Workers in Packingtown were subject to conditions similar to slavery. Sinclair describes the situation explaining that “they were tied to the great packing machine, and tied to it for life” (Sinclair 94). Most of the workers could not escape the grasps of the Beef Trust, a monopoly on the beef industry that was above even the law. They were forced to work in dangerous and filthy conditions, earning barely any compensation for their work. All of the workers were seen as “cogs in the great packing machine,” replaceable and cheap (Sinclair 74). By objectifying their workers as simply moving parts to a machine, employers could find moral high ground in the poor and inhumane working conditions, and they could replace old and damaged “parts” with new ones without so much as thinking about what they had done for that worker. Sinclair hoped to promote Socialism with these depictions, spending the last few chapters of the book detailing how Socialism could fix all of the problems detailed in the beginning. His ideas of “‘Communism in material production, anarchism in intellectual’” were never realized in the United States (Sinclair 291). He believed that people should be given equal resources and then allowed to have as much intellectual gain as they wanted. The general public did not respond to this argument. They saw the problem in a different perspective, blaming not capitalism but
As hardworking women living of the prairie, Mrs. Hale and Mrs. Peters can relate to Mrs. Wright’s situation. They know personally that long days of doing laundry, cooking, and cleaning can become very tiresome (Hedges 91). They realize that living on the prairie can force a woman to be confined to her own house for weeks at a time, and because Mrs. Wright never had children, the grueling loneliness that she suffered must have been excruciating. Mrs. Hale and Mrs. Peters both experience the constant patronization and sexual discrimination that most women in the early twentieth century lived with. They empathize with the difficulties of Mrs. Wright’s life and almost immediately a bond is formed with a woman they do not even know.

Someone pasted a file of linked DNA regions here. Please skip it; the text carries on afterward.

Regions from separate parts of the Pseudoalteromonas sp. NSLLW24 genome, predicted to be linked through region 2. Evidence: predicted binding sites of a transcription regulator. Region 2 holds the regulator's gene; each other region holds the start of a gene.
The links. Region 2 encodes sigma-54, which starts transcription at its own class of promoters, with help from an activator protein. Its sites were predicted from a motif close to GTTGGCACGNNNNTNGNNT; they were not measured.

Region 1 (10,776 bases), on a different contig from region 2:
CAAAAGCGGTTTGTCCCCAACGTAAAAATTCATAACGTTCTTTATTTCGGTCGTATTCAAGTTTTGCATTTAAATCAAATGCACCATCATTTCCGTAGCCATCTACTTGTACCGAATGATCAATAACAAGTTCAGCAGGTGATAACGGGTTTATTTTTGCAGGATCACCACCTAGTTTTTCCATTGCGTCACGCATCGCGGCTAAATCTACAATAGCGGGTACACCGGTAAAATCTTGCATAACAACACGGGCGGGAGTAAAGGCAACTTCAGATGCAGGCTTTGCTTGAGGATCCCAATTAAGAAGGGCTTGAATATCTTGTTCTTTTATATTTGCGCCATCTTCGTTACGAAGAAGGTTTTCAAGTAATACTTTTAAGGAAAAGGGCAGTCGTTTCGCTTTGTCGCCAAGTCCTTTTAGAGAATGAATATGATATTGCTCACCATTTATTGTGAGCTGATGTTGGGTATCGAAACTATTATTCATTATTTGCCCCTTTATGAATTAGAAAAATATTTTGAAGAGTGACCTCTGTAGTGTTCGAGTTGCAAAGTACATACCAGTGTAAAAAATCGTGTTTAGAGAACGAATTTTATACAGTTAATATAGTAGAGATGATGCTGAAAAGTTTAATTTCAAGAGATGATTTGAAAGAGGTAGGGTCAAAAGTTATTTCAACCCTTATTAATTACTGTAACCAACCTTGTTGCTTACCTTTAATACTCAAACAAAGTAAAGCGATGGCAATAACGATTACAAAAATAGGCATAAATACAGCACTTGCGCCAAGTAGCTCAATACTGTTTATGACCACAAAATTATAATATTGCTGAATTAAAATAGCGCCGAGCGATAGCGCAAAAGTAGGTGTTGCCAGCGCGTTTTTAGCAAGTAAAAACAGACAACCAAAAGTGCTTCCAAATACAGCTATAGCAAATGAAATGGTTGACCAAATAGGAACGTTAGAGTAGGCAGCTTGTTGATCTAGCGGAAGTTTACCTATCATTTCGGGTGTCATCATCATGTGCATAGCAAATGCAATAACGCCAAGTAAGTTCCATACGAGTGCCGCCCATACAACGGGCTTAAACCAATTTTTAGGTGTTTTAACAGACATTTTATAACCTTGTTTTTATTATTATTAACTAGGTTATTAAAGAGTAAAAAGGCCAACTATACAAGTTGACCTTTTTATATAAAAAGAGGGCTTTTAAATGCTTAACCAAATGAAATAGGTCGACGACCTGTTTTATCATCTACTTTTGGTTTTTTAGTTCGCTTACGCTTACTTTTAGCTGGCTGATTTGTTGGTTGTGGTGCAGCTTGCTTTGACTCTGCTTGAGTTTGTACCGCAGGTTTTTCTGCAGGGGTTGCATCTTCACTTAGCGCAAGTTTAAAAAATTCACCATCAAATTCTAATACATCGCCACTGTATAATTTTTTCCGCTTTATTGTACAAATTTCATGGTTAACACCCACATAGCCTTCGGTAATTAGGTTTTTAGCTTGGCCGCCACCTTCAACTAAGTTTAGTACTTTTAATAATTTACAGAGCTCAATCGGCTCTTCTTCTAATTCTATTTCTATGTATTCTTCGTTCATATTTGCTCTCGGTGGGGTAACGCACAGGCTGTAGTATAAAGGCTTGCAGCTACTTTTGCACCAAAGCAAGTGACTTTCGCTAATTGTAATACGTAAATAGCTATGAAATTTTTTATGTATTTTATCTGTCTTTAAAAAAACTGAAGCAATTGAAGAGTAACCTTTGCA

Throughout the Gilded Age and the Progressive Era, there were several instances were white American manhood was threatened. In “Meat vs. Rice,” Rosanne Currarino argues how in the late nineteenth century American workers expressed anti-Chinese views because of anxieties related to the decline of property ownership and increase in manufacturing wage work. These views reflected the changing views of work and manhood, as the “heroic artisan” disappeared and wage work became the norm for most working men. Despite these new challenges, white wage workers reasserted their status by using racialized and gendered language of the anti-Chinese movement to create new understandings of producerism. In the end, male workers wanted to maintain their roles as breadwinners, and consumers.  There were also other cases where changes in work threatened the male breadwinner and his manhood. Paul Michael Taillon in “Casey Jones Better Watch Your Speed,” argues that nineteenth-century railroad workers embraced their
In the early twentieth century, at the height of the progressive movement, “Muckrakers” had uncovered many scandals and wrong doings in America, but none as big the scandals of Americas meatpacking industry. Rights and responsibilities were blatantly ignored by the industry in an attempt to turn out as much profit as possible. The meat packers did not care if poor working conditions led to sickness and death. They also did not care if the spoiled meat they sold was killing people. The following paper will discuss the many ways that rights and responsibilities were not being fulfilled by the meat packing industry.